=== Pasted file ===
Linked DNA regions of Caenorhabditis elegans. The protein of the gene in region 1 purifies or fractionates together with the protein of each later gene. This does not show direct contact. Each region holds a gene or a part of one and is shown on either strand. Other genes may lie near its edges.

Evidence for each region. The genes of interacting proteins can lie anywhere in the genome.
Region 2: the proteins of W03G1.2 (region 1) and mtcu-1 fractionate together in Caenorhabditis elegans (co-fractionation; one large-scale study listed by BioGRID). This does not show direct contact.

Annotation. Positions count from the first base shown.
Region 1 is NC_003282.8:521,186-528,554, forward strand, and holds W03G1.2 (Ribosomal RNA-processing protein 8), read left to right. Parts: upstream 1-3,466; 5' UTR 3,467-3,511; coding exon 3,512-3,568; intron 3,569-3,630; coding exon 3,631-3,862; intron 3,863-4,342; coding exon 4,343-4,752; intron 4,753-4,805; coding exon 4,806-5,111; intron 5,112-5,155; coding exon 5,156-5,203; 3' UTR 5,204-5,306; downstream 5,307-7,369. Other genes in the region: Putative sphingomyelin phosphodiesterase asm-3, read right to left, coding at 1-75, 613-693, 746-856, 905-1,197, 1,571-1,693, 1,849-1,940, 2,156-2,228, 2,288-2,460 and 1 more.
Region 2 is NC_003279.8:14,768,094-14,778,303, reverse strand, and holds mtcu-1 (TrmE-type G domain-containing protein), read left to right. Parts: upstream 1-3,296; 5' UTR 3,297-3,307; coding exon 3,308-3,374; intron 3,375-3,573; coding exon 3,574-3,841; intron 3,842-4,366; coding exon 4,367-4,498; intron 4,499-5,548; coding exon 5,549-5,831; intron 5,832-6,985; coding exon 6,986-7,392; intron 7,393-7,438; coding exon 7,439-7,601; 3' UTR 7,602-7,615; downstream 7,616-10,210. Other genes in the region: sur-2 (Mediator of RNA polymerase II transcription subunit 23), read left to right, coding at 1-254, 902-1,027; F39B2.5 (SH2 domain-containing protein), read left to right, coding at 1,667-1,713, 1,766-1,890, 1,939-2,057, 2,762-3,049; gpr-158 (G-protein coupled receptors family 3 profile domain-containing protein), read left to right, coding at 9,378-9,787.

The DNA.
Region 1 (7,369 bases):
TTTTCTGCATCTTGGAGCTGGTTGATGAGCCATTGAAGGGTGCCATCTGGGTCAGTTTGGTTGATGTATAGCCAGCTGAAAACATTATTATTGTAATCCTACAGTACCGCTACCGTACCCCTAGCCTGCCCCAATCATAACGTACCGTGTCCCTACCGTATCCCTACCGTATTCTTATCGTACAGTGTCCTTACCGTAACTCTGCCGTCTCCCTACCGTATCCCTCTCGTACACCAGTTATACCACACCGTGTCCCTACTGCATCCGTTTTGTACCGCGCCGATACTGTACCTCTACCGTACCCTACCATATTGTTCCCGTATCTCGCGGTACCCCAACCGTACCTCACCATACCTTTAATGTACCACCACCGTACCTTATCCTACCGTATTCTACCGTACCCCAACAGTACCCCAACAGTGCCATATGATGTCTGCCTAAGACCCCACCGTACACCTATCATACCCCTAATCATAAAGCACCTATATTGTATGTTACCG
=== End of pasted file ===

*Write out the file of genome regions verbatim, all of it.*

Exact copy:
Linked DNA regions of Caenorhabditis elegans. The protein of the gene in region 1 purifies or fractionates together with the protein of each later gene. This does not show direct contact. Each region holds a gene or a part of one and is shown on either strand. Other genes may lie near its edges.

Evidence for each region. The genes of interacting proteins can lie anywhere in the genome.
Region 2: the proteins of W03G1.2 (region 1) and mtcu-1 fractionate together in Caenorhabditis elegans (co-fractionation; one large-scale study listed by BioGRID). This does not show direct contact.

Annotation. Positions count from the first base shown.
Region 1 is NC_003282.8:521,186-528,554, forward strand, and holds W03G1.2 (Ribosomal RNA-processing protein 8), read left to right. Parts: upstream 1-3,466; 5' UTR 3,467-3,511; coding exon 3,512-3,568; intron 3,569-3,630; coding exon 3,631-3,862; intron 3,863-4,342; coding exon 4,343-4,752; intron 4,753-4,805; coding exon 4,806-5,111; intron 5,112-5,155; coding exon 5,156-5,203; 3' UTR 5,204-5,306; downstream 5,307-7,369. Other genes in the region: Putative sphingomyelin phosphodiesterase asm-3, read right to left, coding at 1-75, 613-693, 746-856, 905-1,197, 1,571-1,693, 1,849-1,940, 2,156-2,228, 2,288-2,460 and 1 more.
Region 2 is NC_003279.8:14,768,094-14,778,303, reverse strand, and holds mtcu-1 (TrmE-type G domain-containing protein), read left to right. Parts: upstream 1-3,296; 5' UTR 3,297-3,307; coding exon 3,308-3,374; intron 3,375-3,573; coding exon 3,574-3,841; intron 3,842-4,366; coding exon 4,367-4,498; intron 4,499-5,548; coding exon 5,549-5,831; intron 5,832-6,985; coding exon 6,986-7,392; intron 7,393-7,438; coding exon 7,439-7,601; 3' UTR 7,602-7,615; downstream 7,616-10,210. Other genes in the region: sur-2 (Mediator of RNA polymerase II transcription subunit 23), read left to right, coding at 1-254, 902-1,027; F39B2.5 (SH2 domain-containing protein), read left to right, coding at 1,667-1,713, 1,766-1,890, 1,939-2,057, 2,762-3,049; gpr-158 (G-protein coupled receptors family 3 profile domain-containing protein), read left to right, coding at 9,378-9,787.

The DNA.
Region 1 (7,369 bases):
TTTTCTGCATCTTGGAGCTGGTTGATGAGCCATTGAAGGGTGCCATCTGGGTCAGTTTGGTTGATGTATAGCCAGCTGAAAACATTATTATTGTAATCCTACAGTACCGCTACCGTACCCCTAGCCTGCCCCAATCATAACGTACCGTGTCCCTACCGTATCCCTACCGTATTCTTATCGTACAGTGTCCTTACCGTAACTCTGCCGTCTCCCTACCGTATCCCTCTCGTACACCAGTTATACCACACCGTGTCCCTACTGCATCCGTTTTGTACCGCGCCGATACTGTACCTCTACCGTACCCTACCATATTGTTCCCGTATCTCGCGGTACCCCAACCGTACCTCACCATACCTTTAATGTACCACCACCGTACCTTATCCTACCGTATTCTACCGTACCCCAACAGTACCCCAACAGTGCCATATGATGTCTGCCTAAGACCCCACCGTACACCTATCATACCCCTAATCATAAAGCACCTATATTGTATGTTACCG